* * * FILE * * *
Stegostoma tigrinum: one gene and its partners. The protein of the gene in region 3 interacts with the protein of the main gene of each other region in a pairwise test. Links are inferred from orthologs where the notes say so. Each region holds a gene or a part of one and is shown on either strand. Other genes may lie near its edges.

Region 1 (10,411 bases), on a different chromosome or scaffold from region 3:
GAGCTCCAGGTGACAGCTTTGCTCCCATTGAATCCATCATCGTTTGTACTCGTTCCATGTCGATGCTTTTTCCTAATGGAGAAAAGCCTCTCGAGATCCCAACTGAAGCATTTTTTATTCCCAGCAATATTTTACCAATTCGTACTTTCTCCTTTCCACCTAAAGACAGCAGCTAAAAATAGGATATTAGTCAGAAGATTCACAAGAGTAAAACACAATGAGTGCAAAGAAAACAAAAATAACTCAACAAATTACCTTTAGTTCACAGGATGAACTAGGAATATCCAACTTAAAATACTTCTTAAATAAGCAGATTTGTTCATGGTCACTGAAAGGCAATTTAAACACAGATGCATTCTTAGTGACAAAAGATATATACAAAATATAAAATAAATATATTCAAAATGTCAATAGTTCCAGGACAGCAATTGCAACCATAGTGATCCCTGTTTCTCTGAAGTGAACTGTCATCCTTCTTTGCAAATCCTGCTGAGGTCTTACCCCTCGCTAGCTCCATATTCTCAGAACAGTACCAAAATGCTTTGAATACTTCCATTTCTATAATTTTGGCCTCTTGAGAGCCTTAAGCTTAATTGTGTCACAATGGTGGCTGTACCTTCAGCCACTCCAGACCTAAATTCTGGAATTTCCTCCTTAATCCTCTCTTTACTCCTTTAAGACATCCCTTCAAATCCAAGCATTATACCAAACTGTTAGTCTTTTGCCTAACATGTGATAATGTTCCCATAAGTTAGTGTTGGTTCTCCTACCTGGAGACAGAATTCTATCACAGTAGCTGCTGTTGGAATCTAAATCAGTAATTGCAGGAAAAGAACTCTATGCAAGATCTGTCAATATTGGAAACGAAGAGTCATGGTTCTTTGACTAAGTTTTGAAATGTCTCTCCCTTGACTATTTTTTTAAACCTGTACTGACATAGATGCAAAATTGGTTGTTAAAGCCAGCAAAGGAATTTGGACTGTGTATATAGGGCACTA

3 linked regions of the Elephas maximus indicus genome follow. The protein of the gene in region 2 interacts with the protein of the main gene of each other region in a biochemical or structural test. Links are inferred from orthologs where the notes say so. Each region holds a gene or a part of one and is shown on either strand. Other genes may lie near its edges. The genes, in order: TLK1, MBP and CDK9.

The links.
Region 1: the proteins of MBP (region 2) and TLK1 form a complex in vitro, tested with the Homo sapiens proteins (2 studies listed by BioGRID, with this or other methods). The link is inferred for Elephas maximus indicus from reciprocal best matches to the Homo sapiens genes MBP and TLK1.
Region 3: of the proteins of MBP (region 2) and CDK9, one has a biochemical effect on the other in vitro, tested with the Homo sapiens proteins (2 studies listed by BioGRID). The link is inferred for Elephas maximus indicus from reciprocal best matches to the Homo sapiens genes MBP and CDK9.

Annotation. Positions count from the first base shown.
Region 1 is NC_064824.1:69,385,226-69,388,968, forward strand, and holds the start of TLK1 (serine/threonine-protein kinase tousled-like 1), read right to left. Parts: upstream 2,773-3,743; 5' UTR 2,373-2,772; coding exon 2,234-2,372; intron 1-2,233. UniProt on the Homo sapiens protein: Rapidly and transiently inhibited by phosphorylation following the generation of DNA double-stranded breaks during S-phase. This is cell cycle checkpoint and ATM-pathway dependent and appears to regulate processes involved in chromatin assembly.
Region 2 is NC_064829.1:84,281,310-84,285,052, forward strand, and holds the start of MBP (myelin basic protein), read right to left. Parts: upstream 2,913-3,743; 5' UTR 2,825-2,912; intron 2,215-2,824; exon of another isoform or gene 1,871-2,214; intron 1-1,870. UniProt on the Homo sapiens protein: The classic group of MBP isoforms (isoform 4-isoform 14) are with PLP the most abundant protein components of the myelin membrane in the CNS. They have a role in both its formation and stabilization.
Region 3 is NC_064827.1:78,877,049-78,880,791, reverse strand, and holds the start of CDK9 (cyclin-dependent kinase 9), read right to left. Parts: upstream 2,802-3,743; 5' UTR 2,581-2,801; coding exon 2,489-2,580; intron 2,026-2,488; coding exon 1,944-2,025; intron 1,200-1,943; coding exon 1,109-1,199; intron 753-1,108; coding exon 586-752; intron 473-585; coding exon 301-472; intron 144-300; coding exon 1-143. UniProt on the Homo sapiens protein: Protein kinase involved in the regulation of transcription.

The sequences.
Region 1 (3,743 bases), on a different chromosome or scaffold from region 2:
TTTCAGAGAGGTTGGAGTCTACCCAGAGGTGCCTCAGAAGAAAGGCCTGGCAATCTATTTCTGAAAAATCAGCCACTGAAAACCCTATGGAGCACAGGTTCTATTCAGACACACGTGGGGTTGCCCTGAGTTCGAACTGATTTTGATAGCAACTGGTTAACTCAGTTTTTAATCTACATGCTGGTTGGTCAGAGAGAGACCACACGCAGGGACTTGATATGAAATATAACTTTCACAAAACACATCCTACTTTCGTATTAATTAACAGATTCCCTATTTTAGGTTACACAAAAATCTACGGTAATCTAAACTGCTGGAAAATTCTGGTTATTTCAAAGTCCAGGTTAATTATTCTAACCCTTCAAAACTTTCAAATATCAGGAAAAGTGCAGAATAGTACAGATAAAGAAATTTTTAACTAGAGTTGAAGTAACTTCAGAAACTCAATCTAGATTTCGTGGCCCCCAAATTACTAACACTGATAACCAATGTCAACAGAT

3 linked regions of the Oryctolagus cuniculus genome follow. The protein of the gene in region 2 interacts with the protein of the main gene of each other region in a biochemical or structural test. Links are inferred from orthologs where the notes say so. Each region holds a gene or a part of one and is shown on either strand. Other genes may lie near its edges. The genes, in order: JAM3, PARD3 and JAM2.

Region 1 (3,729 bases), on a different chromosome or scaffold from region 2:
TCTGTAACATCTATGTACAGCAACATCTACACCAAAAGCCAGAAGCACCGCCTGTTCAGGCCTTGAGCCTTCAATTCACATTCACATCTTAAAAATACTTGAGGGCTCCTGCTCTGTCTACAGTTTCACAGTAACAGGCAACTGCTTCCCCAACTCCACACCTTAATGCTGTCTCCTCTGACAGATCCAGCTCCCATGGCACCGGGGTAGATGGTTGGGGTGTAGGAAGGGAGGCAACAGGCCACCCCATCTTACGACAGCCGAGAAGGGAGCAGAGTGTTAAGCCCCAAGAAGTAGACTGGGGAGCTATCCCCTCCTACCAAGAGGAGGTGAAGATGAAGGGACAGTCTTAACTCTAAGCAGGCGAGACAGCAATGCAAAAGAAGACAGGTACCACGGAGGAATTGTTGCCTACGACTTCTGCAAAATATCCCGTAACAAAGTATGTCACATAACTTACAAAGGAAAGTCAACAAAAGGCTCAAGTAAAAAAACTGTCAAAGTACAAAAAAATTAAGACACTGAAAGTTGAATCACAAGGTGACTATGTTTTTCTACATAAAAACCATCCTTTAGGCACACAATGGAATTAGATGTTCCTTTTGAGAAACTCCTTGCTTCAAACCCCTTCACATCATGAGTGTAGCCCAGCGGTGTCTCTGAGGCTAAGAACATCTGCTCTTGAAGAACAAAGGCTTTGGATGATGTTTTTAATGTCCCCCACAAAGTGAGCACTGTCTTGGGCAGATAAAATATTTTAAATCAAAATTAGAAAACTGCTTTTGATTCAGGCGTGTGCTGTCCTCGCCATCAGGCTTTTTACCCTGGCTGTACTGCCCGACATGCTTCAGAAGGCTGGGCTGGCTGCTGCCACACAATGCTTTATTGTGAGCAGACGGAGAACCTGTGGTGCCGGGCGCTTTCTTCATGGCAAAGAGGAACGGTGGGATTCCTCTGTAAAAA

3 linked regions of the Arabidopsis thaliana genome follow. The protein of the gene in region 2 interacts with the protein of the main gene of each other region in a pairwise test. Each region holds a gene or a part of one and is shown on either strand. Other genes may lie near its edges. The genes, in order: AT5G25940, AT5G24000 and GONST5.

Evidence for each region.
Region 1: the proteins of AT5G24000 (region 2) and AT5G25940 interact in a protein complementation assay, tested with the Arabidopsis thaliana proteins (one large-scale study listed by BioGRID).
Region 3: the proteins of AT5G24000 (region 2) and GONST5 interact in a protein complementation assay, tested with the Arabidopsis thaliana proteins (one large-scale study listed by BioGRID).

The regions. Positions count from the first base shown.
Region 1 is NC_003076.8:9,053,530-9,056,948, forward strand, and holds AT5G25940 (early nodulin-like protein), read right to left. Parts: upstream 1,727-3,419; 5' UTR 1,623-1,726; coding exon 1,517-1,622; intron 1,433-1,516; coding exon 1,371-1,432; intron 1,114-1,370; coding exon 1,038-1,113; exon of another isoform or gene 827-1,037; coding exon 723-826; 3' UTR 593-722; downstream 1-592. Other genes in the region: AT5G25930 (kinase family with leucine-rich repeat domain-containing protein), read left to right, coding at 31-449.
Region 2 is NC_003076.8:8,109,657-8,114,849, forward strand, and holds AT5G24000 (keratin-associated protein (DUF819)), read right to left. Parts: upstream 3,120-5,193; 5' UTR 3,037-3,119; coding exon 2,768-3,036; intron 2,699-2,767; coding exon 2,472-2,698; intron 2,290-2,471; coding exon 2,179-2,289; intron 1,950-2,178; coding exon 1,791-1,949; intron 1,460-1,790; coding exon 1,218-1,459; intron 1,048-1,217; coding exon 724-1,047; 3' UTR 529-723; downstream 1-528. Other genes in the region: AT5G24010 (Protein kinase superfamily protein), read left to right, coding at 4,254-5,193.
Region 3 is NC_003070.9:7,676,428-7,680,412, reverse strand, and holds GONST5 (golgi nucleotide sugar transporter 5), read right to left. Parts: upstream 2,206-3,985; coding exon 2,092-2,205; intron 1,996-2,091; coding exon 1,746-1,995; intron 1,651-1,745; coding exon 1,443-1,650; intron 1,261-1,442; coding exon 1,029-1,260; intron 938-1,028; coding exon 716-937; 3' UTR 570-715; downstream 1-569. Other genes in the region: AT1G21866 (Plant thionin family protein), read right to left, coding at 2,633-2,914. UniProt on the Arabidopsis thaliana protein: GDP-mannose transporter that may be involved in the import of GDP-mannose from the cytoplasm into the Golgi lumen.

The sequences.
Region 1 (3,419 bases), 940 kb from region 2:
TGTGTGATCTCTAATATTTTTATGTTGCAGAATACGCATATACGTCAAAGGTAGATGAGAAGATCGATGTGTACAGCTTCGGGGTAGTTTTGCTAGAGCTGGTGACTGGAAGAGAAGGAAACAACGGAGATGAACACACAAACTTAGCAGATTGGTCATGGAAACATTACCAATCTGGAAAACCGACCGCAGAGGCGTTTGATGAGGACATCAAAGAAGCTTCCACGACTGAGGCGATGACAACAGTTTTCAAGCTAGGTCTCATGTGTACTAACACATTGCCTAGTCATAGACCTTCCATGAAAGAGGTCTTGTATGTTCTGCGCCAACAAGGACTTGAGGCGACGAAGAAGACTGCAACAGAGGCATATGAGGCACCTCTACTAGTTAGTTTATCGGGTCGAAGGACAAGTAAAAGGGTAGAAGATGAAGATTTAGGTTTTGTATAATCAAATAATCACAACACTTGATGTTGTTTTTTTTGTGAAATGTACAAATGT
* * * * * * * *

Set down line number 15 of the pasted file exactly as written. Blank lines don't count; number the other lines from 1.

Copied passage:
3 linked regions of the Oryctolagus cuniculus genome follow. The protein of the gene in region 2 interacts with the protein of the main gene of each other region in a biochemical or structural test. Links are inferred from orthologs where the notes say so. Each region holds a gene or a part of one and is shown on either strand. Other genes may lie near its edges. The genes, in order: JAM3, PARD3 and JAM2.